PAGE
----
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May 31, 2007

Public Health, Booze, and the Drug War

Public Health,  Alcohol, and the Drug War  (politial/medical)
The flap over Public Health officials' inability to stop a honeymooner from flying round-trip to Europe with a rare, drug resistant form of Tuberculosis begs comparison with the tactics of the drug war, in which heavily armed SWAT teams routinely serve search warrants to look for drugs. The drug war  can thus be thought of as merely a variant of Public Health––  one practiced by police in accord with Department of Justice standards –– a kind of Epidemiology run amok.

The TB story resonated with me because during my intership at San Franciso General Hospital in 1957, its treatment was then very much in transition; we still had long-term patients who'd been hospitalized for years with far-advanced disease that was too extensive to be removed by recently developed surgical procedures. The surgery had only become possible because of new drugs which allowed it to be performed with relative safety in relatively early stages of the disease. Thus newer cases in younger patients could undergo arduous, but potentially curative, treatment, but more advanced cases, judged too sick for surgery, faced a lingering death on the hospital's chronic wards. Because they  often had cavities that were shedding organisms, many weren't allowed to go home. Some, judged uncooperative, were essentially incarcerated on 'legal orders of isolation' and their rooms were sometimes locked between staff visits.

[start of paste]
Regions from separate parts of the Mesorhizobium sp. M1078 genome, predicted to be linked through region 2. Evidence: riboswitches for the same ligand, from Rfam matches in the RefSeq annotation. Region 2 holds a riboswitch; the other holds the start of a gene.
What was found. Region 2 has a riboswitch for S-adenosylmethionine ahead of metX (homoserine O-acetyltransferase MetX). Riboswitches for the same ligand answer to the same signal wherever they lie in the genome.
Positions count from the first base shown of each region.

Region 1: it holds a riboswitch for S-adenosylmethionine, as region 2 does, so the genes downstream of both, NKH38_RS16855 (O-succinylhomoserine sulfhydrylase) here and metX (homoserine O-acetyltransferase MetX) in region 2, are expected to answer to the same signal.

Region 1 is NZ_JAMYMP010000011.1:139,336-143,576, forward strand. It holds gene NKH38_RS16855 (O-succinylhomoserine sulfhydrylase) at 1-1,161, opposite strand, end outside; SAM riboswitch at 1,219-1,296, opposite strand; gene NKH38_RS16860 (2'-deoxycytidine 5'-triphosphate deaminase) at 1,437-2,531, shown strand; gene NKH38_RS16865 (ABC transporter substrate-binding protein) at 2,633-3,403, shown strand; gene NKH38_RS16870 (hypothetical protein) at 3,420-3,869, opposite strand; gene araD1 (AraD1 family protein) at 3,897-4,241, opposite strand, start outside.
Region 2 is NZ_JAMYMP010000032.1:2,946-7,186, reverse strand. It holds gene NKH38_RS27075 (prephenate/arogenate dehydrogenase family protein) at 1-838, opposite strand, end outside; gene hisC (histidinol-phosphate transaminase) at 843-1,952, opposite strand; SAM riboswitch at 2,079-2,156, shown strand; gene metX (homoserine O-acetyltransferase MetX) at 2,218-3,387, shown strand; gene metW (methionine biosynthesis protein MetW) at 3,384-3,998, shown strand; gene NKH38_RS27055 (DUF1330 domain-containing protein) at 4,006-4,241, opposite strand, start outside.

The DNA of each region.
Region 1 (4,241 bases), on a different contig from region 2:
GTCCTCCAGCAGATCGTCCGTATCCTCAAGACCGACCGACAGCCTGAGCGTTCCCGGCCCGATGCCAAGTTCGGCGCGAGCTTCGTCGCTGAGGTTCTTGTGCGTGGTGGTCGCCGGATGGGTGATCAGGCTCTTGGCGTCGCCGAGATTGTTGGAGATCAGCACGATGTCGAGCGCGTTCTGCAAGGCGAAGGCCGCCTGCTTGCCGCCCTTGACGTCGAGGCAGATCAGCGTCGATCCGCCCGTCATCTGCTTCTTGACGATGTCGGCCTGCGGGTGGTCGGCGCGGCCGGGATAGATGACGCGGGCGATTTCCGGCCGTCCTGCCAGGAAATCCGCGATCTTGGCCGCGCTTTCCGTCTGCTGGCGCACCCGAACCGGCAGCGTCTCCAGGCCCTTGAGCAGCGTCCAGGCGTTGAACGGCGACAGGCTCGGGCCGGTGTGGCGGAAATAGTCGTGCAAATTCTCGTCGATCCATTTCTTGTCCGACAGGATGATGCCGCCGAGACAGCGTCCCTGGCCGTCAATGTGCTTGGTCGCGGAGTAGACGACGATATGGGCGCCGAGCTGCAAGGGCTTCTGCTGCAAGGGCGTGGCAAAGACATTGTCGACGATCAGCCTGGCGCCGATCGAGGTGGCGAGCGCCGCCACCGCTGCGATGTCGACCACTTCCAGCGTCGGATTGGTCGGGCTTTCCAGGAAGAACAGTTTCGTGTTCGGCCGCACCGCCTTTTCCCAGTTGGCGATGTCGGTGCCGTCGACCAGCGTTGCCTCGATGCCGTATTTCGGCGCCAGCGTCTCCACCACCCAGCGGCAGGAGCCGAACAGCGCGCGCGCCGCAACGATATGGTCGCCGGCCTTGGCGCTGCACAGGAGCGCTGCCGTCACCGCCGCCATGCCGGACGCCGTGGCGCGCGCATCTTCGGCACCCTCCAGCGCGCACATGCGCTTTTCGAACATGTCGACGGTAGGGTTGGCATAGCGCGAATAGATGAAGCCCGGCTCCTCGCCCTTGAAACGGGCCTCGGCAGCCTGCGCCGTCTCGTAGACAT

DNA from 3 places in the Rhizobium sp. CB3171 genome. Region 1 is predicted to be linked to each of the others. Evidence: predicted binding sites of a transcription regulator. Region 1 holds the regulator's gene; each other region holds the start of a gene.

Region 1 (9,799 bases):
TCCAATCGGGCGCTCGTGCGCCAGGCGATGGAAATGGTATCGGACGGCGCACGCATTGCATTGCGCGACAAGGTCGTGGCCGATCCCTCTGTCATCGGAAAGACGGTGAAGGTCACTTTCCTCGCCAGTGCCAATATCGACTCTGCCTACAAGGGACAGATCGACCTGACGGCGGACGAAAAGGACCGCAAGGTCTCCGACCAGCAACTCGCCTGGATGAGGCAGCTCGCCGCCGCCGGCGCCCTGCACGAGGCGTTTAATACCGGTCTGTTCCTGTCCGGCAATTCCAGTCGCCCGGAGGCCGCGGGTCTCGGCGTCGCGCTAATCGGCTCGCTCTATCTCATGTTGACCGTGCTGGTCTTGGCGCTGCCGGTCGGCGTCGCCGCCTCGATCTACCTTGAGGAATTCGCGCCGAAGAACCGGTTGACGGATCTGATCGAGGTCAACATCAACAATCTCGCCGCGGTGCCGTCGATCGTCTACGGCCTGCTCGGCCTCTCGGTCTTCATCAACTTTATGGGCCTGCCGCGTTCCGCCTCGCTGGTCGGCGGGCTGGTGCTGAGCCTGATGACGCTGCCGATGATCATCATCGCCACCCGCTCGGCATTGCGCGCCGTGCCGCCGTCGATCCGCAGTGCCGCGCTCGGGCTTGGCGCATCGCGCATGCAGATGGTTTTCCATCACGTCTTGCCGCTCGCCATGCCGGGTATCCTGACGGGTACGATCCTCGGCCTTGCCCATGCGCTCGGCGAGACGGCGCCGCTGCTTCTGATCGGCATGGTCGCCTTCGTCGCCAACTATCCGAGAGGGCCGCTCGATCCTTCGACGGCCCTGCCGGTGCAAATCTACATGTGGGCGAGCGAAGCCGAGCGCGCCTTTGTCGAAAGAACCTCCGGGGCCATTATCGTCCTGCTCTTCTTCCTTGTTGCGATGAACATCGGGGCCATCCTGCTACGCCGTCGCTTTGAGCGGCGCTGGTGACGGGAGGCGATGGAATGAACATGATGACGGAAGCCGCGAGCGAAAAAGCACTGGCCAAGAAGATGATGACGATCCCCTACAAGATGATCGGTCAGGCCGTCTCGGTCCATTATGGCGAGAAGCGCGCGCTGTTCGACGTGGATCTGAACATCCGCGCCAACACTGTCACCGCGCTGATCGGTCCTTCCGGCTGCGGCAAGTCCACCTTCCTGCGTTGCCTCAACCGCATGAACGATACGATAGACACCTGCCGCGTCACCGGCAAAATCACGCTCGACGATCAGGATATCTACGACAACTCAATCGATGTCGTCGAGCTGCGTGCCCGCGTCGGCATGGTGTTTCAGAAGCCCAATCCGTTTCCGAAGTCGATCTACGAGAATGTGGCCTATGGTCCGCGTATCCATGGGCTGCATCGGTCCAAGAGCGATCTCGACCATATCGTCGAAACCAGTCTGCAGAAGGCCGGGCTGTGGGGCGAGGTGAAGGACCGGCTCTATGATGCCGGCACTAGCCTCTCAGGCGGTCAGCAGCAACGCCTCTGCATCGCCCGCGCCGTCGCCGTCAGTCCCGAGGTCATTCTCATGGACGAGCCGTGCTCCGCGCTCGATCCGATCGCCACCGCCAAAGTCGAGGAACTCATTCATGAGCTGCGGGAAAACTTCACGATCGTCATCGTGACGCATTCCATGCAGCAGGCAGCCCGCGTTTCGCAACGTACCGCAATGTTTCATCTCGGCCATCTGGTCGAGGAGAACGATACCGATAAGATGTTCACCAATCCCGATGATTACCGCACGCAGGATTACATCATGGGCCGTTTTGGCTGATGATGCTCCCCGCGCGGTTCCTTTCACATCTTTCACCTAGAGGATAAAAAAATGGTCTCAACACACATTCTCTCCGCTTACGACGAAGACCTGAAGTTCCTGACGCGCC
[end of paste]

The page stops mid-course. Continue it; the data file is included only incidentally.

Since a high percentage of TB patients were chronic alcoholics, visitors were often searched; on Sunday mornings, it was common to find ward bathrooms littered with empty whisky and wine bottles supplied the night before by certain compliant orderlies. That was ten years before the Summer of Love; pot use was almost unknown (except by those scandalous and newly-christened 'beatniks'). My impression, formed during internship, was that San Francisco must be the alcohol capital of the world.  Half our emergency admissions, whether from trauma, assaults, burns, seizures, DTs, or cirrhosis, seemed directly related to excessive drinking. At any one time, it seemed that perhaps fifteen percent of the patients on male medical wards were deeply jaundiced; we interns could count of doing a minimum of five needle biopsies of the liver during our one month rotations.

When I returned to 'The City' ten years later, the Summer of Love was in full swing, pot and LSD had replaced alcohol, and cirrhosis was on the wane.  Surgery for Tuberculosis was a thing of the past because the newer TB drugs were usually curative by themselves, and most of the sanitoria, like mental hospitals, were either closed or in the process of closing. Four years later (1971), after leaving the Presidio for private practice, I was told by surgical residents working at the 'General' that heroin addicts had replaced the alcoholics and they were being kept far busier with abscessed injection sites than with drunken misadventures. Also, the gunshot and stab wounds, so common in both eras, had become both more frequent and deadlier when related to drug trade disputes.

Come to think of it, pot was never mentioned as a cause of hospital admission...

Doctor Tom

Posted by tjeffo at May 31, 2007 09:18 AM